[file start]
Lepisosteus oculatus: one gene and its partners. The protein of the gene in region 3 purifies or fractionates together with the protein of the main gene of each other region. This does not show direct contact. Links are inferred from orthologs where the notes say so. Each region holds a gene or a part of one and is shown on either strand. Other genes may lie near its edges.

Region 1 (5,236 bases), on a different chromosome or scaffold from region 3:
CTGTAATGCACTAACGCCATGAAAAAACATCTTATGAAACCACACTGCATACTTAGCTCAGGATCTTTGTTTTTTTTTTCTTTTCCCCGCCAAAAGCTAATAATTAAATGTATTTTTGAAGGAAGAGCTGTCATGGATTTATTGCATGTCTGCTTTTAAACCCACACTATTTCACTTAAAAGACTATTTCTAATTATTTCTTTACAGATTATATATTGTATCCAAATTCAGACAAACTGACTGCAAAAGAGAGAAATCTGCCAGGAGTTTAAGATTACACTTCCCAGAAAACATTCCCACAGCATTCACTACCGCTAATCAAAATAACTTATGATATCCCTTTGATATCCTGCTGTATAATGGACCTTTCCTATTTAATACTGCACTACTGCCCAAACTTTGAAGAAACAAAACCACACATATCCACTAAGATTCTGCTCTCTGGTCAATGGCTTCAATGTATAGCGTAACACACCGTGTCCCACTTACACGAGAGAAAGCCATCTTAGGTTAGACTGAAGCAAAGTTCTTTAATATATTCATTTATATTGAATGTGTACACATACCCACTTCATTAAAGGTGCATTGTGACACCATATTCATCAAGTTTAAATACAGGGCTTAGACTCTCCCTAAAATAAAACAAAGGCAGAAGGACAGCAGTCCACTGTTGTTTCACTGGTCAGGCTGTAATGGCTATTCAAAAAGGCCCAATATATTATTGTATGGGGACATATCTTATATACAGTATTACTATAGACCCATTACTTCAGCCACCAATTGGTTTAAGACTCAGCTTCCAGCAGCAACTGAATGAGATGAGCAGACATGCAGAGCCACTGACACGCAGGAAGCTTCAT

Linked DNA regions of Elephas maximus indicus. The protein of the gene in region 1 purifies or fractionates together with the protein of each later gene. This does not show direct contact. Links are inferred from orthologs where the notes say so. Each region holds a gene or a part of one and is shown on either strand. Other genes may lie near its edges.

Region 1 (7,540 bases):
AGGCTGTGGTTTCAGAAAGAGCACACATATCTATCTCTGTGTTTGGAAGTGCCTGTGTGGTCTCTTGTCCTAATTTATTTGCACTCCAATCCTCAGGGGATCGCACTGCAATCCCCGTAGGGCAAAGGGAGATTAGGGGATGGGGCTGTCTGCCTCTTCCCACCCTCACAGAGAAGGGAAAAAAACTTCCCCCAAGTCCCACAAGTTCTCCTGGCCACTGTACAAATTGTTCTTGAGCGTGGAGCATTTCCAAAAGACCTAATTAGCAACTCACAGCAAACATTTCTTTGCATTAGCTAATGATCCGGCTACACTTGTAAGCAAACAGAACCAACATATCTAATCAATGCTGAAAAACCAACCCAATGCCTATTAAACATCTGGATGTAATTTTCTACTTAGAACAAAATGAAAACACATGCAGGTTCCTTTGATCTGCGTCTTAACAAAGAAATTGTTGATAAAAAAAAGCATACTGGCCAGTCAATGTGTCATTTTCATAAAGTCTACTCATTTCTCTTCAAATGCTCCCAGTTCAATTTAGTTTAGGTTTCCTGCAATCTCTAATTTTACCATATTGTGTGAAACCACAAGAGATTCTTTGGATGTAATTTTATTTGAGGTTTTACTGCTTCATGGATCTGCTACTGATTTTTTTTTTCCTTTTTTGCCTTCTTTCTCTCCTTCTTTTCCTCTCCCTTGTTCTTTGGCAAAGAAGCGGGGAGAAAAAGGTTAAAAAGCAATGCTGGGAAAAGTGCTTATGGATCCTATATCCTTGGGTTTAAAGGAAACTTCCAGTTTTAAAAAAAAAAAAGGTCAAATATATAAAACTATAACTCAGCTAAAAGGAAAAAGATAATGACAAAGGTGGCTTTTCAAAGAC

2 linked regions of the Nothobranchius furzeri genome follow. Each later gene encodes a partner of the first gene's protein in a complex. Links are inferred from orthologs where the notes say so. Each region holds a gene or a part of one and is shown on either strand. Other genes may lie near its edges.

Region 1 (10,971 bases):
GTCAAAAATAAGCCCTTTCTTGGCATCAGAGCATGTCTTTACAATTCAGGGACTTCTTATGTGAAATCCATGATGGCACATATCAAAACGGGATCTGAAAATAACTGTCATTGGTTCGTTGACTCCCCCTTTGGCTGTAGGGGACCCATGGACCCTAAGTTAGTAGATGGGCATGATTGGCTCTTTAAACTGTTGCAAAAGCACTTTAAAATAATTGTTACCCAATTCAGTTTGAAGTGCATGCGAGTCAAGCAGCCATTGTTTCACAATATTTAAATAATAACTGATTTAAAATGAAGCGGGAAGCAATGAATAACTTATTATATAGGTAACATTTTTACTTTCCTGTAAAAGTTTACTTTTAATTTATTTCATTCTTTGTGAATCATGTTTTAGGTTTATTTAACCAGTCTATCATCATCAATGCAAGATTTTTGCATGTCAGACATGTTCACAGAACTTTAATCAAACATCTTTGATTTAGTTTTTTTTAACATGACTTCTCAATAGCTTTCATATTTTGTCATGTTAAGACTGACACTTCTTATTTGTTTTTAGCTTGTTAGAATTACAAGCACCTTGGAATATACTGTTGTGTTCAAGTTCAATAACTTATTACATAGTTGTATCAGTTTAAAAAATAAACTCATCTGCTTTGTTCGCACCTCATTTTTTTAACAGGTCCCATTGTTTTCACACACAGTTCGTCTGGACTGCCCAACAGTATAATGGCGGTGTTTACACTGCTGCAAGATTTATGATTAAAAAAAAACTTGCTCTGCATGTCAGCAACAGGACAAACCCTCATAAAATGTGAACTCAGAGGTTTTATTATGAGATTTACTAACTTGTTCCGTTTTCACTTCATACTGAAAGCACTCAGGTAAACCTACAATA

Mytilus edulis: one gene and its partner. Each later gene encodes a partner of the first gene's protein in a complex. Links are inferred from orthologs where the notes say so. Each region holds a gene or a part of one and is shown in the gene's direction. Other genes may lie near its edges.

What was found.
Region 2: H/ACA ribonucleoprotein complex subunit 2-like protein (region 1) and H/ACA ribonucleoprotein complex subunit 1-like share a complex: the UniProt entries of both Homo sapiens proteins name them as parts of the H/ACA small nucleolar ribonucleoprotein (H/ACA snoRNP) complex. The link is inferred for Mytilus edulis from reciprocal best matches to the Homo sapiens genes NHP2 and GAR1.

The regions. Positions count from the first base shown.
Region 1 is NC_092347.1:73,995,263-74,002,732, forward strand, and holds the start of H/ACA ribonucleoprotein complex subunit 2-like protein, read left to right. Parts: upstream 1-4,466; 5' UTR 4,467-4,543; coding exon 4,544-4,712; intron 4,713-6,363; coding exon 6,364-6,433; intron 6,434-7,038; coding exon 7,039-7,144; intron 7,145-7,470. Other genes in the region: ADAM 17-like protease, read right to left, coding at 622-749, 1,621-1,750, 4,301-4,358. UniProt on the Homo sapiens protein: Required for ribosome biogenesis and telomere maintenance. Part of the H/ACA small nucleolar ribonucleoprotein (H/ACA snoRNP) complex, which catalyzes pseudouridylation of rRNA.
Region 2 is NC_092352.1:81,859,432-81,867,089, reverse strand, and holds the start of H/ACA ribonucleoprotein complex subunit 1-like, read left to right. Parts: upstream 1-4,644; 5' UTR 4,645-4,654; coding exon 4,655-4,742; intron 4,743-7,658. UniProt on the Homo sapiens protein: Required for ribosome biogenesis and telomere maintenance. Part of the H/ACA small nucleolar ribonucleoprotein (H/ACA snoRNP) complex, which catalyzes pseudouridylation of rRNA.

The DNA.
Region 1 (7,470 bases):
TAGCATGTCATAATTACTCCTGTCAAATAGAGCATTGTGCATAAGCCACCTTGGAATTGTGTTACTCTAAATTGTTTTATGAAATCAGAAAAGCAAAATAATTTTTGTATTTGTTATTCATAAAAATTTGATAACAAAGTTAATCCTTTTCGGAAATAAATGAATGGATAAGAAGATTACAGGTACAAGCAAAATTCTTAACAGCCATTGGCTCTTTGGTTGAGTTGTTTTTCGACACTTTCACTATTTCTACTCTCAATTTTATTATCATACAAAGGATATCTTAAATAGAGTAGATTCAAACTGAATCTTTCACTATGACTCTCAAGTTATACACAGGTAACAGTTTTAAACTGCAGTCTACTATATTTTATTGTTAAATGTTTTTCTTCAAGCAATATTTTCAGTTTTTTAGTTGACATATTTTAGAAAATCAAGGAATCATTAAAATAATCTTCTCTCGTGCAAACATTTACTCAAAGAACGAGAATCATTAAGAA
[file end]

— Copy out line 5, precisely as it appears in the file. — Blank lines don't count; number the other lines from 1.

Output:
Region 1 (7,540 bases):